A new study published in the September 15, 2006 issue of CANCER, a peer-reviewed journal of the American Cancer Society, says that African-Americans are least likely to ask questions regarding their illness to their doctors. The study says that the level of interest displayed by Caucasian patients in their health is lacking in African Americans. This fact may lead to the African-Americans making less-informed decisions and account for the racial differences in medical care.
Racial disparities in cancer outcomes are well documented in the scientific literature. Though biological differences in African-American and Caucasian populations are being investigated, there is a growing body of evidence that indicates distinct treatment patterns based on race may account for a significant part of the outcome differences. The literature is not consistent regarding whether racially distinct treatment patterns are due to patient preferences or physician biases.
AdvertisementNew data suggest that problems in doctor-patient communication may account for at least some of the disparity. Studies show patients make most medical decisions based on some degree of consultation with their physician and that race influences a patient's perception of the quality and quantity of information gathered from the physician consultation. In particular, patients perceive better communication with and support from physicians of the same race.
Led by Howard S. Gordon, M.D. of the Michael E. DeBakey Veterans Affairs Medical Center and the Baylor College of Medicine in Houston, researchers investigated how race influenced doctor-patient communication in the setting of patients with lung cancer and suspicious lung lesions. The investigators reviewed, transcribed, and analyzed audiotapes from 137 separate doctor-patient consultations.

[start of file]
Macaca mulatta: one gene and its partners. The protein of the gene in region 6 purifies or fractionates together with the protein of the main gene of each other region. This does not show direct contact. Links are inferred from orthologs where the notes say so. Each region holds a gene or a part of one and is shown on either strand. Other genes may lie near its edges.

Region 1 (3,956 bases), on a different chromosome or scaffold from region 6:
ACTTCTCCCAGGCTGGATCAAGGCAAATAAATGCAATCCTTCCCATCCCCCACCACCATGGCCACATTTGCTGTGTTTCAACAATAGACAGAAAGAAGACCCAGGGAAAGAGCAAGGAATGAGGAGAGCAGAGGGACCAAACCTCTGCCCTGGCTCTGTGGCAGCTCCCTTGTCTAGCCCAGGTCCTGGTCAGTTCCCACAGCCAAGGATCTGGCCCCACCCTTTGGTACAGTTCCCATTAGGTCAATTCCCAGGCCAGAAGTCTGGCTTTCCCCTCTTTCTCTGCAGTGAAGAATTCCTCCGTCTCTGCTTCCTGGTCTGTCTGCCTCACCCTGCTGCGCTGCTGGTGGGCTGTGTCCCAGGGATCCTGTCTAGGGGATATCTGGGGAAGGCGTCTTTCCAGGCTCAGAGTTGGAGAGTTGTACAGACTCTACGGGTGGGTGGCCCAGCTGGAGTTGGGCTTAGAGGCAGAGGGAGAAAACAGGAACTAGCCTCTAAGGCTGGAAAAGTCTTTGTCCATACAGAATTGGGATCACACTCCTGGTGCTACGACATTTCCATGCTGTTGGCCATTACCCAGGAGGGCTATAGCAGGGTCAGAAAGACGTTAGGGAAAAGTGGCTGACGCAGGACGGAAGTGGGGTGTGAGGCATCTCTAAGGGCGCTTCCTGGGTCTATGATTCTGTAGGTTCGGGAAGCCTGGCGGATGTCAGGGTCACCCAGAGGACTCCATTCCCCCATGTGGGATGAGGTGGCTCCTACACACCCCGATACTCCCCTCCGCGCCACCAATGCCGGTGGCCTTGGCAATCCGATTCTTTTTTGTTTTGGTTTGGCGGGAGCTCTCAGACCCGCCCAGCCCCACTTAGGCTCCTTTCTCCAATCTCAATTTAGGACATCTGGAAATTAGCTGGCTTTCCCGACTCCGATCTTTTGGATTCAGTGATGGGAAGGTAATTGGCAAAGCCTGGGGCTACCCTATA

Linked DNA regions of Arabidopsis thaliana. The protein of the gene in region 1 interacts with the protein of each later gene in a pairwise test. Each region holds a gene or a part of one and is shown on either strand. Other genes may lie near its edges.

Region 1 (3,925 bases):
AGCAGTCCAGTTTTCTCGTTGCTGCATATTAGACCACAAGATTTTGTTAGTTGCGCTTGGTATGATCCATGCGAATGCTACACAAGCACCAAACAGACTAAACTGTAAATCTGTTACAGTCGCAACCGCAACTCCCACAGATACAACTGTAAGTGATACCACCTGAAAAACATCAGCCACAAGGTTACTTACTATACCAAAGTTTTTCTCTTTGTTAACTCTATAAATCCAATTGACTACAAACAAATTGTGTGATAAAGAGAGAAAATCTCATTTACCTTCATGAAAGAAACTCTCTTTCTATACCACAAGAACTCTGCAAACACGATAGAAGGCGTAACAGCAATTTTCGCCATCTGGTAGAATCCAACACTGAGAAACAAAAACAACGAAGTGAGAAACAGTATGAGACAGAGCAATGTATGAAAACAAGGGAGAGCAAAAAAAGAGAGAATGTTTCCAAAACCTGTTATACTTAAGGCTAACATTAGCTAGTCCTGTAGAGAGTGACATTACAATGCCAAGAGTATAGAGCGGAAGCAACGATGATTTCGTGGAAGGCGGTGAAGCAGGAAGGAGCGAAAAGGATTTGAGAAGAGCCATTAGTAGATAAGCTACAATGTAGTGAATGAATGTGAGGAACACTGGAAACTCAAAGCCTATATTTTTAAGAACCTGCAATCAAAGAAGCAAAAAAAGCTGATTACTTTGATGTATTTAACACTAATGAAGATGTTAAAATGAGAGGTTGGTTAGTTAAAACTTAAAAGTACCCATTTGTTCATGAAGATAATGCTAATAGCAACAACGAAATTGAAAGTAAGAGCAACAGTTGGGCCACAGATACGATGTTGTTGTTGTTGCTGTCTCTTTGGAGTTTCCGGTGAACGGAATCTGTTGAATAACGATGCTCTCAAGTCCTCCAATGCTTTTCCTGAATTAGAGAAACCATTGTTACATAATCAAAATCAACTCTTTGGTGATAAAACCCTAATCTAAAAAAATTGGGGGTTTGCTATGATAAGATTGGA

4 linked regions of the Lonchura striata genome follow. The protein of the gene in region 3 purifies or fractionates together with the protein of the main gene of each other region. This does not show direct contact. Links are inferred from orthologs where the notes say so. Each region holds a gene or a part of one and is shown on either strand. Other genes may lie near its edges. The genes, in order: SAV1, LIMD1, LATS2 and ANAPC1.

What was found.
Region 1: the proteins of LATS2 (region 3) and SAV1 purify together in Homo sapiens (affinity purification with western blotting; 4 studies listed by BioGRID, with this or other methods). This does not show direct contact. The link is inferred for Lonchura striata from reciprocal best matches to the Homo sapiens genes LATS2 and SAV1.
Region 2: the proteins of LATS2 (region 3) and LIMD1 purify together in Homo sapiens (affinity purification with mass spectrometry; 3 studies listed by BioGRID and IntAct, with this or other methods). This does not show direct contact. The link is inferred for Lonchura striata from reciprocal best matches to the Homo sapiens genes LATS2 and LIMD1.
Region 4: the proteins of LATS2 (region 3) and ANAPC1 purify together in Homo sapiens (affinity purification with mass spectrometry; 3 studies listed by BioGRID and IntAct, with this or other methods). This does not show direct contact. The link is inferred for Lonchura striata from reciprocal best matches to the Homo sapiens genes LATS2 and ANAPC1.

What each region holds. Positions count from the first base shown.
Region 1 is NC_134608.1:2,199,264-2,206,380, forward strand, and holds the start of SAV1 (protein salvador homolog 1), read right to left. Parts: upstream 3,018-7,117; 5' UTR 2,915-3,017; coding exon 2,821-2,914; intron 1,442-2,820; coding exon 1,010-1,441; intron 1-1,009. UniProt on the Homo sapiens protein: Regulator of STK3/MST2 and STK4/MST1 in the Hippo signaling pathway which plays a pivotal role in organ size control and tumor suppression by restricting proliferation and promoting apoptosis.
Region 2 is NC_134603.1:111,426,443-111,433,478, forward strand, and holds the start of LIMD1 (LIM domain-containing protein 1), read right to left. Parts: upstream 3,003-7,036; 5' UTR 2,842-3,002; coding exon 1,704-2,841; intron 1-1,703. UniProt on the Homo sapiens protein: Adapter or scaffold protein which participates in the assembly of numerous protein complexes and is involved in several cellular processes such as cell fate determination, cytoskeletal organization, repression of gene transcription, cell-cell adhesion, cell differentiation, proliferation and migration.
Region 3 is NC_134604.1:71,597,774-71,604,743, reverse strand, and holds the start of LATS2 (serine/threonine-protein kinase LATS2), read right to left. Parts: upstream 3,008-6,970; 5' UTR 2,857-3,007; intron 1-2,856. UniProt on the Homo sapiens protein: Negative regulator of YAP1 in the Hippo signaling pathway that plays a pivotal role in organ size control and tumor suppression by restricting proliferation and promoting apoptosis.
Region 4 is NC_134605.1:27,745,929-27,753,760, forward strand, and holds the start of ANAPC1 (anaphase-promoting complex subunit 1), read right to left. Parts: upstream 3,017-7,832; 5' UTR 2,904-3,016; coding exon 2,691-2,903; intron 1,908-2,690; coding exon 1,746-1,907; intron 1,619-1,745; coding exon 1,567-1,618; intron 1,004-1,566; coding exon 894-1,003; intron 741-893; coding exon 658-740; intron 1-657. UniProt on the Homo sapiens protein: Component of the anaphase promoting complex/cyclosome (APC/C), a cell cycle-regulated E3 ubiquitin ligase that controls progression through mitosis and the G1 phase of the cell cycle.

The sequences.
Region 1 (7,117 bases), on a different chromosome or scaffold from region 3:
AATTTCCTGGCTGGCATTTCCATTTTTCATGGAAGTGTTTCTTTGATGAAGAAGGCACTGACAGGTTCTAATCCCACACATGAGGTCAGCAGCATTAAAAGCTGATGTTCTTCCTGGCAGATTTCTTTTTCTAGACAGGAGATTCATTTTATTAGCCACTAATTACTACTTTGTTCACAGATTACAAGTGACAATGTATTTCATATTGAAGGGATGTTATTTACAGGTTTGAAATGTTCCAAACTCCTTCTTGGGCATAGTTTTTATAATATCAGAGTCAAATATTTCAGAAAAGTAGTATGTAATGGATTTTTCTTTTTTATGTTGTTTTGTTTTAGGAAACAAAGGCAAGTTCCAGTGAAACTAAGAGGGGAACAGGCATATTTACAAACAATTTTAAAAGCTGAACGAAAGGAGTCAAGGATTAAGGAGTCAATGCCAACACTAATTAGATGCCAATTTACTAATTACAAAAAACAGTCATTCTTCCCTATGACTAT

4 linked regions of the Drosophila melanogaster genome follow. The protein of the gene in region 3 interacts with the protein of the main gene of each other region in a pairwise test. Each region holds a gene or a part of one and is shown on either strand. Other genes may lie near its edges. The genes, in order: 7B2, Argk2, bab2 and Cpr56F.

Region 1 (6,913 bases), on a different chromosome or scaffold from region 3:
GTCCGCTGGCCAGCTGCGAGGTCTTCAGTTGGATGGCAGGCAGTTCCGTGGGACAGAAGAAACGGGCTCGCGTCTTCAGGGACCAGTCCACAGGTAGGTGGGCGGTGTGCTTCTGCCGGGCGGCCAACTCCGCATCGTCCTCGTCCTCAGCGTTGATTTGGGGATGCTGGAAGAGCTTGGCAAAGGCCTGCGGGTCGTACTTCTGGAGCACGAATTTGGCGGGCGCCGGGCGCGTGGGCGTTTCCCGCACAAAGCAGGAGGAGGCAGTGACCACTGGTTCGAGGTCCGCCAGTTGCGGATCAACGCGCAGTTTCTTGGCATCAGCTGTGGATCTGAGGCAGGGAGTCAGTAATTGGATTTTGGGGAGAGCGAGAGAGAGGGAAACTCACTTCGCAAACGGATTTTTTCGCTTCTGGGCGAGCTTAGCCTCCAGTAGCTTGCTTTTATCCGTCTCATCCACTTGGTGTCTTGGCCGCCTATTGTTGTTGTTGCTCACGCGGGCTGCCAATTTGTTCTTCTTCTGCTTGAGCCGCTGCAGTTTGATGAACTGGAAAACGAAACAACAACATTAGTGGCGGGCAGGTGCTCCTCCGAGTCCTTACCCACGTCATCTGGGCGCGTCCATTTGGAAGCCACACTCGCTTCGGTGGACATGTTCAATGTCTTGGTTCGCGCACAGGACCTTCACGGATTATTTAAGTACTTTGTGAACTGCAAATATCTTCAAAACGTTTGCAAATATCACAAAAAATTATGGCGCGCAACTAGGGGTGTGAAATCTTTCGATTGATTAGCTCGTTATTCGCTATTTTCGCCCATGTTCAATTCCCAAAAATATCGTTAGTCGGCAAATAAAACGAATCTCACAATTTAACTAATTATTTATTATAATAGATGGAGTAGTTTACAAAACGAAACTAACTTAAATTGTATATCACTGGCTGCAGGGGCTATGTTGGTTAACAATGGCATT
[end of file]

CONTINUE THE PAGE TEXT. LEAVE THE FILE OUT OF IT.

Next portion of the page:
They found that the degree of patient engagement with the physician impacted the frequency of information provided by physicians but race did not, despite the finding that African-Americans received less information. While there was no difference in the amount of information when that information was initiated by the physician, there were differences in the amount of physician information provided when prompted by the patient. African-Americans were less likely than Caucasians to ask questions or raise concerns to their physicians and to bring a friend or family member to the appointment. However, when doctors and patients were of the same race, any disparity in physician information provided disappeared.
"These findings are notable," conclude the researchers, "while not directly negating the possibility that racial disparities in care are due to doctor bias or patient preferences, they suggest that disparities in medical care are related in part to the communicative dynamics of the encounter, particularly the degree to which patients are actively involved."